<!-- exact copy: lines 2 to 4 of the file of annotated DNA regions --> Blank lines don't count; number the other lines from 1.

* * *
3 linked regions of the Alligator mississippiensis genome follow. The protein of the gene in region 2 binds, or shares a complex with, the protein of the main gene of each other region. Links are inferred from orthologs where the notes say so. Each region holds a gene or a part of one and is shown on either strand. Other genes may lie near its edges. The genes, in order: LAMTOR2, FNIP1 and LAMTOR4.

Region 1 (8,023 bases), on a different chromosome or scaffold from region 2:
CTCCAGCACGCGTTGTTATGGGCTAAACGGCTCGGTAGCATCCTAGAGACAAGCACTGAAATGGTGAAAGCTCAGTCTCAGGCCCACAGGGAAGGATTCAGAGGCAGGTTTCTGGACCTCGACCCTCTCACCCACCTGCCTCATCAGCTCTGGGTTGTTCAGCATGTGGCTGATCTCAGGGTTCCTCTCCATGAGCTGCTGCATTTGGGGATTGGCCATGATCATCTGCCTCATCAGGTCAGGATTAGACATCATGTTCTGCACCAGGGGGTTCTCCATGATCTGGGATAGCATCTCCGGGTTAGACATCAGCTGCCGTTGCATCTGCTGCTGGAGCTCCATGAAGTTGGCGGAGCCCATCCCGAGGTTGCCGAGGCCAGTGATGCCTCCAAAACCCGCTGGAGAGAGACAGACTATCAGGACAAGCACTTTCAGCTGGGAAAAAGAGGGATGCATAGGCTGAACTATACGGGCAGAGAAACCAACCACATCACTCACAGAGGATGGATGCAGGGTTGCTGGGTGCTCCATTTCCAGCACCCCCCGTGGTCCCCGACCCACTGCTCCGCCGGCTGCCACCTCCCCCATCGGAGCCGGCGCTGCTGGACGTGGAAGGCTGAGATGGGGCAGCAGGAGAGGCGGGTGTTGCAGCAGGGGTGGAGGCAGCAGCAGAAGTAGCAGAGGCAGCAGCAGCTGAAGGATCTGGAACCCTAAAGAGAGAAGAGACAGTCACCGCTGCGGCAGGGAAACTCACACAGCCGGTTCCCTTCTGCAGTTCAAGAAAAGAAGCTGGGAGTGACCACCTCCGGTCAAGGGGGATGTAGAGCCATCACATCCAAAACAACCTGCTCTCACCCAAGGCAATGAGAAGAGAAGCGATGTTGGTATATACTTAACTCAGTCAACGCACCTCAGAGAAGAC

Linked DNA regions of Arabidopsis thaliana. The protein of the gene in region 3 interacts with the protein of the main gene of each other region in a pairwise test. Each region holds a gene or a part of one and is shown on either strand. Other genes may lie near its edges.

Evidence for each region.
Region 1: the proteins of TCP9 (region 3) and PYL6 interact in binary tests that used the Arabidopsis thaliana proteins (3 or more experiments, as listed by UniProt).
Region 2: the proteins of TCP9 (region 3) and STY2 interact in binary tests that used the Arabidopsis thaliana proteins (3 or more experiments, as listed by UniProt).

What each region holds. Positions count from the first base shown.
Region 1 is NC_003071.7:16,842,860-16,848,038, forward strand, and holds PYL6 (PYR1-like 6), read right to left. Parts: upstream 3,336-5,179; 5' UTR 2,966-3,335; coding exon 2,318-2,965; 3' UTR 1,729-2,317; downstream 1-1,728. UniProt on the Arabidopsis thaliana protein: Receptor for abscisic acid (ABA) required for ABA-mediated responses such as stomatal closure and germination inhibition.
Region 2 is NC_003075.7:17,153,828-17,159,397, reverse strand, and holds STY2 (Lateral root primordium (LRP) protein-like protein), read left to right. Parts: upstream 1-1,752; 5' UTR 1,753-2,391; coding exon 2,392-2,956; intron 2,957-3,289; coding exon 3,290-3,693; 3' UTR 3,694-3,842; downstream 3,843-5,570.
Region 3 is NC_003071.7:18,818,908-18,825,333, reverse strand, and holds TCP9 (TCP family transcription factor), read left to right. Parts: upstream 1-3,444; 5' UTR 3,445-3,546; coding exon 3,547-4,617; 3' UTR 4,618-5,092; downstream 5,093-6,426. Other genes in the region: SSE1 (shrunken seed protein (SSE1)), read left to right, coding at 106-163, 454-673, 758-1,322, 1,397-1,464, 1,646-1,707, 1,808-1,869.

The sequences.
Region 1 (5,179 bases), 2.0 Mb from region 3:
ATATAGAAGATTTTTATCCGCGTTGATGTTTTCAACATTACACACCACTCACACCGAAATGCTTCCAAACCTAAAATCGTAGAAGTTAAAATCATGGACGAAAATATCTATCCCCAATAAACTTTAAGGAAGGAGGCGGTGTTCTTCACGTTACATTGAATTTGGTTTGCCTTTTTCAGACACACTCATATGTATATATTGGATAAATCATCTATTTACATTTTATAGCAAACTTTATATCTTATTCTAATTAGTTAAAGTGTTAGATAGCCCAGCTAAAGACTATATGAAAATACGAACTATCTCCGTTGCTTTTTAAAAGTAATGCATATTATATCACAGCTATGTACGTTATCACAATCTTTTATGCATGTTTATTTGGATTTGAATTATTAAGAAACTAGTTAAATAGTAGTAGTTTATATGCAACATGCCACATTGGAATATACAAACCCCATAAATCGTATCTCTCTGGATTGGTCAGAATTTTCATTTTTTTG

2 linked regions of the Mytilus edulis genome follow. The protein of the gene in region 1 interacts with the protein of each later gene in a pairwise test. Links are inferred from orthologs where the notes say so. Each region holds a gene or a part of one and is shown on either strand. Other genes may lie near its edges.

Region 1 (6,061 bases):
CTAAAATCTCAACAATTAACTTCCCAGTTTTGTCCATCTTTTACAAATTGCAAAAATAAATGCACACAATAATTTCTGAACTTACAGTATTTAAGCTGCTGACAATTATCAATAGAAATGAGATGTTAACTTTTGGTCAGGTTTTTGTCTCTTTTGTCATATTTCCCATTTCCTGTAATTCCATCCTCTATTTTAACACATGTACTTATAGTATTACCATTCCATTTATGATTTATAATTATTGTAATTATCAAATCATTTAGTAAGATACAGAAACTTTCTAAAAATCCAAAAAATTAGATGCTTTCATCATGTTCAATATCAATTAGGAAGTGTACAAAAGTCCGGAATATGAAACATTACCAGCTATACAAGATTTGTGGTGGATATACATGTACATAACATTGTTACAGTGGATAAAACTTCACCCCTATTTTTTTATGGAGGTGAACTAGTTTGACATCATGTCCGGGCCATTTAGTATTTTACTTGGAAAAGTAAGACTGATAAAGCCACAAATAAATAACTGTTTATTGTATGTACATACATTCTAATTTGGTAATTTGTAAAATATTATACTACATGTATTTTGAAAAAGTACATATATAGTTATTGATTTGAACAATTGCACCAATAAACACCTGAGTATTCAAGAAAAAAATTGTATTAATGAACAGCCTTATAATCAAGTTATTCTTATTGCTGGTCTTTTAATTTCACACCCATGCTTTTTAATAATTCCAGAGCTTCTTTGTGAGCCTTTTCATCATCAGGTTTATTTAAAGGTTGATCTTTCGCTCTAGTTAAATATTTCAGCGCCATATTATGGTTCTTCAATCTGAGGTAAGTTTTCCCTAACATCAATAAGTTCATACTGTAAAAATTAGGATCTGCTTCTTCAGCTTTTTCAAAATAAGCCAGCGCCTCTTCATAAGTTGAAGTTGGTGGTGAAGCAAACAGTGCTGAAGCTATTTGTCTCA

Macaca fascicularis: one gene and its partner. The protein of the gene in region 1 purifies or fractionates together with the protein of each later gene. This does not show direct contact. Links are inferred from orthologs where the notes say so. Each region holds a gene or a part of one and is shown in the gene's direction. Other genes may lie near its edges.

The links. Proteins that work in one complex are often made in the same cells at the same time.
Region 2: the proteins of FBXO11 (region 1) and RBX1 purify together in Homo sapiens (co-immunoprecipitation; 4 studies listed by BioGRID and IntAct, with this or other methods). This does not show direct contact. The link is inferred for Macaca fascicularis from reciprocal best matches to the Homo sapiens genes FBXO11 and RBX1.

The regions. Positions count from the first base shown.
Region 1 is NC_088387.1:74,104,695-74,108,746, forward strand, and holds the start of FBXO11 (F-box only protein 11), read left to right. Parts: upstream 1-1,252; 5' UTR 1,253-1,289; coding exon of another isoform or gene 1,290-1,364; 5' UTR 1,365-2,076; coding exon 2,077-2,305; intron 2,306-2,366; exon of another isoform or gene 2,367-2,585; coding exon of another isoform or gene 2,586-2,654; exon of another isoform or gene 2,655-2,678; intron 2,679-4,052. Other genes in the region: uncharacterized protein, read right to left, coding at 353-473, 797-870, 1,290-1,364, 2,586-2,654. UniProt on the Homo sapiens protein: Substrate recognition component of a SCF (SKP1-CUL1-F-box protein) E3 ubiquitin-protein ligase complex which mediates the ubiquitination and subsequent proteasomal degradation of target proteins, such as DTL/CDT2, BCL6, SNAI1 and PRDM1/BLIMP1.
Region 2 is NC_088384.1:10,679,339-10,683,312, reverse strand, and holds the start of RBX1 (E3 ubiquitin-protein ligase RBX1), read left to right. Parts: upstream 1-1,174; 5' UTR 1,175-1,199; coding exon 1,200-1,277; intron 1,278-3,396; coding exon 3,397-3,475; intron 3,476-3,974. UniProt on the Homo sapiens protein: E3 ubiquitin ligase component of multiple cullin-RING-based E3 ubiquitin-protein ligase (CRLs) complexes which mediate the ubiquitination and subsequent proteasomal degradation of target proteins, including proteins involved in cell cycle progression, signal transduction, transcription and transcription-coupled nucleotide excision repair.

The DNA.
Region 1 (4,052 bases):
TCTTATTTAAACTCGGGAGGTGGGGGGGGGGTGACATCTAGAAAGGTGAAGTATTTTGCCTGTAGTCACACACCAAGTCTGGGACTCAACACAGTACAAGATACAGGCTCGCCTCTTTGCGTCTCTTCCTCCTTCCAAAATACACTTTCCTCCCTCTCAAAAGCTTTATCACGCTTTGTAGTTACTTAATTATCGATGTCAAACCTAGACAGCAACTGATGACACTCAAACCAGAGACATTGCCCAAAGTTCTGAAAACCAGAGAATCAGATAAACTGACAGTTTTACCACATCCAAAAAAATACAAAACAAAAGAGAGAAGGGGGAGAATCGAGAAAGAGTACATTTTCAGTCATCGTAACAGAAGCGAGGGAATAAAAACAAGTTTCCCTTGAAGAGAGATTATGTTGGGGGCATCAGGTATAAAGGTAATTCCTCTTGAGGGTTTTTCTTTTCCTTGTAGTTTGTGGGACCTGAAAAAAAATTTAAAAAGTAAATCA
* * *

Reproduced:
Region 1 (8,023 bases), on a different chromosome or scaffold from region 2:
CTCCAGCACGCGTTGTTATGGGCTAAACGGCTCGGTAGCATCCTAGAGACAAGCACTGAAATGGTGAAAGCTCAGTCTCAGGCCCACAGGGAAGGATTCAGAGGCAGGTTTCTGGACCTCGACCCTCTCACCCACCTGCCTCATCAGCTCTGGGTTGTTCAGCATGTGGCTGATCTCAGGGTTCCTCTCCATGAGCTGCTGCATTTGGGGATTGGCCATGATCATCTGCCTCATCAGGTCAGGATTAGACATCATGTTCTGCACCAGGGGGTTCTCCATGATCTGGGATAGCATCTCCGGGTTAGACATCAGCTGCCGTTGCATCTGCTGCTGGAGCTCCATGAAGTTGGCGGAGCCCATCCCGAGGTTGCCGAGGCCAGTGATGCCTCCAAAACCCGCTGGAGAGAGACAGACTATCAGGACAAGCACTTTCAGCTGGGAAAAAGAGGGATGCATAGGCTGAACTATACGGGCAGAGAAACCAACCACATCACTCACAGAGGATGGATGCAGGGTTGCTGGGTGCTCCATTTCCAGCACCCCCCGTGGTCCCCGACCCACTGCTCCGCCGGCTGCCACCTCCCCCATCGGAGCCGGCGCTGCTGGACGTGGAAGGCTGAGATGGGGCAGCAGGAGAGGCGGGTGTTGCAGCAGGGGTGGAGGCAGCAGCAGAAGTAGCAGAGGCAGCAGCAGCTGAAGGATCTGGAACCCTAAAGAGAGAAGAGACAGTCACCGCTGCGGCAGGGAAACTCACACAGCCGGTTCCCTTCTGCAGTTCAAGAAAAGAAGCTGGGAGTGACCACCTCCGGTCAAGGGGGATGTAGAGCCATCACATCCAAAACAACCTGCTCTCACCCAAGGCAATGAGAAGAGAAGCGATGTTGGTATATACTTAACTCAGTCAACGCACCTCAGAGAAGAC

Linked DNA regions of Arabidopsis thaliana. The protein of the gene in region 3 interacts with the protein of the main gene of each other region in a pairwise test. Each region holds a gene or a part of one and is shown on either strand. Other genes may lie near its edges.